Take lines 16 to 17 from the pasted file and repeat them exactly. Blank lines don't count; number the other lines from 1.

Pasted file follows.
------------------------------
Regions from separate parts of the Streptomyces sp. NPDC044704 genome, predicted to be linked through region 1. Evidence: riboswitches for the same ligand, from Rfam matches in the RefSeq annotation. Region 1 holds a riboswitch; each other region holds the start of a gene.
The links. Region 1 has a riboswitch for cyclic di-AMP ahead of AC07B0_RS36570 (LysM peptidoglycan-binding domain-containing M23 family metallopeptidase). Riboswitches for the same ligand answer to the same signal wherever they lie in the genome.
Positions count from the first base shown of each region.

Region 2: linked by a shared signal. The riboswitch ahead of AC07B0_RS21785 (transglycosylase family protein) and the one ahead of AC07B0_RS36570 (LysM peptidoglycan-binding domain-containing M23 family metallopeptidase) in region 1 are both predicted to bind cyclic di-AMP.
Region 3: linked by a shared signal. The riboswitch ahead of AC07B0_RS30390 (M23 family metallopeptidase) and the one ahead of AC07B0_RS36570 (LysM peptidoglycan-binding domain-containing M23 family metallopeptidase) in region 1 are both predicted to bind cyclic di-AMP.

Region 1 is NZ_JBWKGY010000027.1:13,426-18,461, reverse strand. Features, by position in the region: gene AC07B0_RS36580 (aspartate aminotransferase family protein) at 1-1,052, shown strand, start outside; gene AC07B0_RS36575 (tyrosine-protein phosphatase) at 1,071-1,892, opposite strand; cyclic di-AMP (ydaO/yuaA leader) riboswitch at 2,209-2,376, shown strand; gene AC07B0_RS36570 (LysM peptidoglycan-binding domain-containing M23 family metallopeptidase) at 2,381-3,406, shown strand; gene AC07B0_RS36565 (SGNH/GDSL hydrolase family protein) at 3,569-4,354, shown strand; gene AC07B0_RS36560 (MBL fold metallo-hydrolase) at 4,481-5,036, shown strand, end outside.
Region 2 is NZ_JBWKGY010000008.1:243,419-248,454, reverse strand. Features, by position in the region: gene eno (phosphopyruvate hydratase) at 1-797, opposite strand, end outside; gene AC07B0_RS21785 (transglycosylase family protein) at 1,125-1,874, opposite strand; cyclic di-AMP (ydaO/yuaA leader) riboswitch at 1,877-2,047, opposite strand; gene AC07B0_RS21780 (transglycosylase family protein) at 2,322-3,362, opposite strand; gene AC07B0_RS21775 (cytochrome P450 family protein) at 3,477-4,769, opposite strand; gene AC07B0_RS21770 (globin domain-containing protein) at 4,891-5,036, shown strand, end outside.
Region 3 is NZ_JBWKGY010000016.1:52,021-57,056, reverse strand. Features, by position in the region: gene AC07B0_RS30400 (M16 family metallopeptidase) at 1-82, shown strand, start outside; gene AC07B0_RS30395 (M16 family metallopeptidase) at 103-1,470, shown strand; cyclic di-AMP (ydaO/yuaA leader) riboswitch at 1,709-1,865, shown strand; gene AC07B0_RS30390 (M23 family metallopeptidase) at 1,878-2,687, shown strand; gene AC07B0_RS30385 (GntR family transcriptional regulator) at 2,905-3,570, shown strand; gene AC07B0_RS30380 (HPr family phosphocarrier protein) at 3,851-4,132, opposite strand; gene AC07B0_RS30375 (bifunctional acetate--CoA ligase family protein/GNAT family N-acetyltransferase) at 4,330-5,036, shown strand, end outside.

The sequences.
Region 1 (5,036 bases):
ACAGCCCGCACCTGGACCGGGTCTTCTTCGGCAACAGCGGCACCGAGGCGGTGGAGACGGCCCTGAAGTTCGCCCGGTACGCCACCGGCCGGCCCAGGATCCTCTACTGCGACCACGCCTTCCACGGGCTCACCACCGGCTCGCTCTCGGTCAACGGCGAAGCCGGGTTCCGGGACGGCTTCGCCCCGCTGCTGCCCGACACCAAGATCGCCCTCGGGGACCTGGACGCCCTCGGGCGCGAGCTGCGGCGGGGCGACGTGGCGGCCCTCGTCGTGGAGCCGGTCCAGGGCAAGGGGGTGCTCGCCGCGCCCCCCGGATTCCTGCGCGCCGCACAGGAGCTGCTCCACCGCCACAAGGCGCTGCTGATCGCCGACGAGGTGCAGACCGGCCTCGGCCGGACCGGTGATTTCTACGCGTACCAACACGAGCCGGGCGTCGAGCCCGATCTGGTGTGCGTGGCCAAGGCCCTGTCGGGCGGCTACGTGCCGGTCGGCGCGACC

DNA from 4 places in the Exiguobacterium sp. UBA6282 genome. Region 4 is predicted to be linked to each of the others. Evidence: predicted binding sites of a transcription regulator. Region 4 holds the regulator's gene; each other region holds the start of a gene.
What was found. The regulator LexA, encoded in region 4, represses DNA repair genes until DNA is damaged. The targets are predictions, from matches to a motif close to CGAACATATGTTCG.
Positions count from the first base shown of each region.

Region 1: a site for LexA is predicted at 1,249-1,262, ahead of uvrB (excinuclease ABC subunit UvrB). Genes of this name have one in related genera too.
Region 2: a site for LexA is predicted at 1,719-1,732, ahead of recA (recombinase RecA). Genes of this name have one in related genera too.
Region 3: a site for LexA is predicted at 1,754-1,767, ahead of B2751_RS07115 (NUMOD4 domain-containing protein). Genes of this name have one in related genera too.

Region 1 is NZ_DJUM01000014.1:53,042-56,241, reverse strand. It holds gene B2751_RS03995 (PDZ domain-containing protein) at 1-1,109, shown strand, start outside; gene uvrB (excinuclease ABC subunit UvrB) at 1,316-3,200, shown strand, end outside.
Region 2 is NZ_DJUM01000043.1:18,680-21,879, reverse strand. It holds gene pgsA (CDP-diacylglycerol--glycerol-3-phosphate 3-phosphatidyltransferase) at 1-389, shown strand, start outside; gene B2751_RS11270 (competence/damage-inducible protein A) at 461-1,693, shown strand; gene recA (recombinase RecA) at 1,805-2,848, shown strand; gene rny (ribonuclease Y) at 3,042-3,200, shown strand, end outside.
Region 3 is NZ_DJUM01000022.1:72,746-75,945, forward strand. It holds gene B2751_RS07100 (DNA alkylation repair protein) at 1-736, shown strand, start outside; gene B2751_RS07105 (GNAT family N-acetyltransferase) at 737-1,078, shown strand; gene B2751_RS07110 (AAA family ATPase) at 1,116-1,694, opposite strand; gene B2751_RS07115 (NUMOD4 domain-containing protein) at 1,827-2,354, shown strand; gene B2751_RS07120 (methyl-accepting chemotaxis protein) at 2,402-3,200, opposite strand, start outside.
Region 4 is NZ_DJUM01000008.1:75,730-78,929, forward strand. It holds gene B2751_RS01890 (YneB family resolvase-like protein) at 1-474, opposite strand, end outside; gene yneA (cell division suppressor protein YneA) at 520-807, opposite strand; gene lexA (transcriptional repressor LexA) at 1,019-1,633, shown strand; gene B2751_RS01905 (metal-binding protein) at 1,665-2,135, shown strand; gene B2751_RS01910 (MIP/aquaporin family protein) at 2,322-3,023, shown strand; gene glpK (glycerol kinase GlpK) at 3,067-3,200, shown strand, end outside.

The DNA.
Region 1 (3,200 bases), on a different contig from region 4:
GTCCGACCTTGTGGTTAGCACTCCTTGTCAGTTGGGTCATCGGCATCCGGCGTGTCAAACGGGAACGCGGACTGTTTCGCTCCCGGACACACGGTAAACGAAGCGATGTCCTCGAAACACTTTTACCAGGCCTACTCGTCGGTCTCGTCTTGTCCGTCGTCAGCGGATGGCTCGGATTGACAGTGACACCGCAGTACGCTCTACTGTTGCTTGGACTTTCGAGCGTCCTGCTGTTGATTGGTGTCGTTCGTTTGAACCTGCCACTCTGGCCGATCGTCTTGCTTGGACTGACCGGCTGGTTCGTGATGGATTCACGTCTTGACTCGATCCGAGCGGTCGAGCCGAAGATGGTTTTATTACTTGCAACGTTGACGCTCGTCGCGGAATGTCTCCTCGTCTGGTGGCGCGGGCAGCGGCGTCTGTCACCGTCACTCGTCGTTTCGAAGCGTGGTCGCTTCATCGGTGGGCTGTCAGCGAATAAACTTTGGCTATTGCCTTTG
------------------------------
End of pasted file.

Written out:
Region 2: a site for LexA is predicted at 1,719-1,732, ahead of recA (recombinase RecA). Genes of this name have one in related genera too.
Region 3: a site for LexA is predicted at 1,754-1,767, ahead of B2751_RS07115 (NUMOD4 domain-containing protein). Genes of this name have one in related genera too.